References to God banned from classroom

A San Diego math teacher was forced to remove two posters from his classroom walls because they included the phrases “In God We Trust,” “One Nation Under God” and “God Bless America.”

A federal judge said the Poway Unified School District was wrong to order the removal of the posters, and now the school district is appealing the judge’s decision to the Ninth Circuit Court of Appeals.

Brad Johnson, who has been an educator for 32 years, told Baptist Press he began hanging motivational posters in his classroom early in his career. 

As he stood with his students to recite the Pledge of Allegiance, and as he thought about the Declaration of Independence and other staples of American history, he decided to hang a red, white and blue poster reflecting the sentiments of the nation. The poster hung in his classroom for 25 years without anyone complaining.

About 20 years ago, Johnson added another poster that says, “All Men Are Created Equal, They Are Endowed By Their Creator.”

“I have a lot of nature pictures in my classroom from national parks and other nationally recognized scenes, so I put that poster up around all my nature pictures to reflect that, as a nation, we believe that we’re not here as an accident; that we’ve been created and we’ve been endowed by a Creator with our rights,” said Johnson, a math teacher at Westview High School.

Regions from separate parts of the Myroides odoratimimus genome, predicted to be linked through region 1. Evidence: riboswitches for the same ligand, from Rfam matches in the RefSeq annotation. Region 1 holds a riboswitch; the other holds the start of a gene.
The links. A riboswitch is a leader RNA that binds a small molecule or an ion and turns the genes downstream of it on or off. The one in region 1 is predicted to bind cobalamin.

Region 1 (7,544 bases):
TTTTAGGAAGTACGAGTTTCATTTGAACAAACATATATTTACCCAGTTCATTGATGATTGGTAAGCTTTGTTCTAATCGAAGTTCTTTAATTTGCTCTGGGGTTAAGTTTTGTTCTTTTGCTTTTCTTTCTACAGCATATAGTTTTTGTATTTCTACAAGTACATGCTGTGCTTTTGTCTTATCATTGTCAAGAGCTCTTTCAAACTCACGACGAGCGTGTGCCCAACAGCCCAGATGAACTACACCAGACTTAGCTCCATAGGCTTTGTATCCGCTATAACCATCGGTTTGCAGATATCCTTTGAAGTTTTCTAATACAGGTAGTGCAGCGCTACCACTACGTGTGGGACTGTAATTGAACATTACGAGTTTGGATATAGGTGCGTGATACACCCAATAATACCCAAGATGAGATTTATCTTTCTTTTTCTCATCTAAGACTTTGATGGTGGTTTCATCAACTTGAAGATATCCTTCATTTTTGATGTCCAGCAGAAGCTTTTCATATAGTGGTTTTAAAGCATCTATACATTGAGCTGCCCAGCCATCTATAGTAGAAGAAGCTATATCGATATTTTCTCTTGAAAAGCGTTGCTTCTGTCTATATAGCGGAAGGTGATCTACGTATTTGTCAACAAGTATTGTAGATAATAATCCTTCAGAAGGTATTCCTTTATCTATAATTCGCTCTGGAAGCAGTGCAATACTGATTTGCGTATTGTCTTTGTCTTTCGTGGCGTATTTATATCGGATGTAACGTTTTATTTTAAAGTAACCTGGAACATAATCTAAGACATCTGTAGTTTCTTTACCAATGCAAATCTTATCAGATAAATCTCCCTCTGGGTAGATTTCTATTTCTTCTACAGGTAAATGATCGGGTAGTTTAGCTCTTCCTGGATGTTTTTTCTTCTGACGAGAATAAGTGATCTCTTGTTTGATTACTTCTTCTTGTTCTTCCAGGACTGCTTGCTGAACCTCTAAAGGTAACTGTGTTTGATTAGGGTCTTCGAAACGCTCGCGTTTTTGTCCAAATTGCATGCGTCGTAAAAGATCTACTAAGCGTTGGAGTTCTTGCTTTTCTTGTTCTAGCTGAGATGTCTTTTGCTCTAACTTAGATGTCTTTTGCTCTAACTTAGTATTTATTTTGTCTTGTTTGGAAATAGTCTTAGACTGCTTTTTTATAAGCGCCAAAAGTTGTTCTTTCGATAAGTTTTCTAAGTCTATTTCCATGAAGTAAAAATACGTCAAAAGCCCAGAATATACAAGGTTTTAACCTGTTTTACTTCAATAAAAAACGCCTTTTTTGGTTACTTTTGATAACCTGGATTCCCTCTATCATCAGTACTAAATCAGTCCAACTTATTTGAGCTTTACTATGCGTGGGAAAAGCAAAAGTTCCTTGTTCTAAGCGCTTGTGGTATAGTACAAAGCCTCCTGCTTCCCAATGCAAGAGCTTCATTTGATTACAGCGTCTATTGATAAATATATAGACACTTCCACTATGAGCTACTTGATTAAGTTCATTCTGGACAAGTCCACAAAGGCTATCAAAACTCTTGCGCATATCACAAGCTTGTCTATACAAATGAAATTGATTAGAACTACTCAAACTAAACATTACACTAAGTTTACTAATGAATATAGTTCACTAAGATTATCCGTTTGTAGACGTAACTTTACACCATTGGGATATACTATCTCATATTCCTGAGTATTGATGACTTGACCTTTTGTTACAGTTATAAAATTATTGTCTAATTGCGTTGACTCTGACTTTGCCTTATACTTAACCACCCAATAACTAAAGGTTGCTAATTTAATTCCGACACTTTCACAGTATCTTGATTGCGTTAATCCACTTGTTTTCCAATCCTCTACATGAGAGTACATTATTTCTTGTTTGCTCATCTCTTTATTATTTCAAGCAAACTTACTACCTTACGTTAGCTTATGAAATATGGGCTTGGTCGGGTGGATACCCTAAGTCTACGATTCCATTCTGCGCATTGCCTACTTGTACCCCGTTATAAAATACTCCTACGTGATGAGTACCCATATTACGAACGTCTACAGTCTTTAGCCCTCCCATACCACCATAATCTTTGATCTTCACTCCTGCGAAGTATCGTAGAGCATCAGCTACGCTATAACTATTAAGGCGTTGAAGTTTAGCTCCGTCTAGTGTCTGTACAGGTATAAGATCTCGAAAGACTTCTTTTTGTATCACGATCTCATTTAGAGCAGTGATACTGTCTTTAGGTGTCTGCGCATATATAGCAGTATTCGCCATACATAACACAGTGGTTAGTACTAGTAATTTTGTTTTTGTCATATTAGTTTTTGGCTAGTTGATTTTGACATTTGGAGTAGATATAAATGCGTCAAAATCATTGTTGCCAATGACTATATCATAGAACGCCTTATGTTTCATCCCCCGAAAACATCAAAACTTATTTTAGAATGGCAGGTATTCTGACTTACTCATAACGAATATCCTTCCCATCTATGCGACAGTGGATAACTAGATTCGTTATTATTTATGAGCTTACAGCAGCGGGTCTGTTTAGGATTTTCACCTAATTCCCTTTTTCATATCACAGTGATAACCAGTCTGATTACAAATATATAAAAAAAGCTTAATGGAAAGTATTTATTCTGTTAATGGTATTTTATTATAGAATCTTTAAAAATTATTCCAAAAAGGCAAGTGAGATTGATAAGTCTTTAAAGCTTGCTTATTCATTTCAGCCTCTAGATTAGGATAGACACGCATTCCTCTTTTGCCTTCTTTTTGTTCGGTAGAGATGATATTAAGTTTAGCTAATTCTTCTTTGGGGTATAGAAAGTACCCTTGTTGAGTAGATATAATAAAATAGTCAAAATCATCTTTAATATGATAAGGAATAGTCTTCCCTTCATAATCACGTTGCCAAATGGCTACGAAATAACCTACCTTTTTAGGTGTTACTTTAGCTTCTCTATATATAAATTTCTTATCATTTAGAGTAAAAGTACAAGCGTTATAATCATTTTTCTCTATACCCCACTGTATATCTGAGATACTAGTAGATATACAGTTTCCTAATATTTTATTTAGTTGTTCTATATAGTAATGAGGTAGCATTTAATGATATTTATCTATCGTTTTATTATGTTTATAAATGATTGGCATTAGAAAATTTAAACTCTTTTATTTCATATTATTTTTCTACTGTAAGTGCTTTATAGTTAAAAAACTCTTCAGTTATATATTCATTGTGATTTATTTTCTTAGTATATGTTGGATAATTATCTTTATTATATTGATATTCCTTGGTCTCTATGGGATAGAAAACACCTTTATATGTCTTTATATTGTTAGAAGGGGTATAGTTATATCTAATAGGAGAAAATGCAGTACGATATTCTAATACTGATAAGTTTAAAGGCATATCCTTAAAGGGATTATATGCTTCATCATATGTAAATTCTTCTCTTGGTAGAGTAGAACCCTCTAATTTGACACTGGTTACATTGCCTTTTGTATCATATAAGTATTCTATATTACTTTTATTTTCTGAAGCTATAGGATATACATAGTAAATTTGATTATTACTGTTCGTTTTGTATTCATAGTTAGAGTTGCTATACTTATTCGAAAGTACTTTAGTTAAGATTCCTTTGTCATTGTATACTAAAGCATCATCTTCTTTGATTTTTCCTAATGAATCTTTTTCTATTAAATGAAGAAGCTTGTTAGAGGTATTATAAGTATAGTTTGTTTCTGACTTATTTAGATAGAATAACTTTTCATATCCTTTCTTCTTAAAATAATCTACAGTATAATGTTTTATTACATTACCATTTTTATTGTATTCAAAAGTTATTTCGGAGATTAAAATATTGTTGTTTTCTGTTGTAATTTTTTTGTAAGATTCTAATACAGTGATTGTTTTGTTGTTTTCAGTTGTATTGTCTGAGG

Johnson doesn’t talk about the posters in class, and he said students have commented that his classroom is a relaxing, refreshing, and inspirational place.

But in the fall of 2006, another math teacher asked the principal why the posters were permitted. The principal sought guidance from district administrators, and the assistant superintendent, Bill Chiment, was assigned to investigate.

Chiment reasoned, according to the court ruling, that none of the individual phrases on the posters would be a problem, but the combined influence “over-emphasized” God. He also said the phrases were taken out of their original contexts, and as a solution, he proposed that Johnson place a full copy of the Declaration of Independence and pictures of U.S. coins on the wall.

Johnson asserted his right to hang the posters in his classroom, and the Thomas More Law Center, a national public interest law firm based in Michigan, filed a federal lawsuit on his behalf in 2007. 

In February, U.S. District Judge Roger Benitez ruled that Johnson’s First Amendment rights had been violated and that he should be allowed to hang the posters. Benitez said the posters clearly constitute free speech, and public school teachers have First Amendment rights.

“That God places prominently in our Nation’s history does not create an Establishment Clause violation requiring curettage and disinfectant for Johnson’s public high school classroom walls,” Benitez wrote in his 32-page opinion. “It is a matter of historical fact that our institutions and government actors have in past and present times given place to a supreme God.”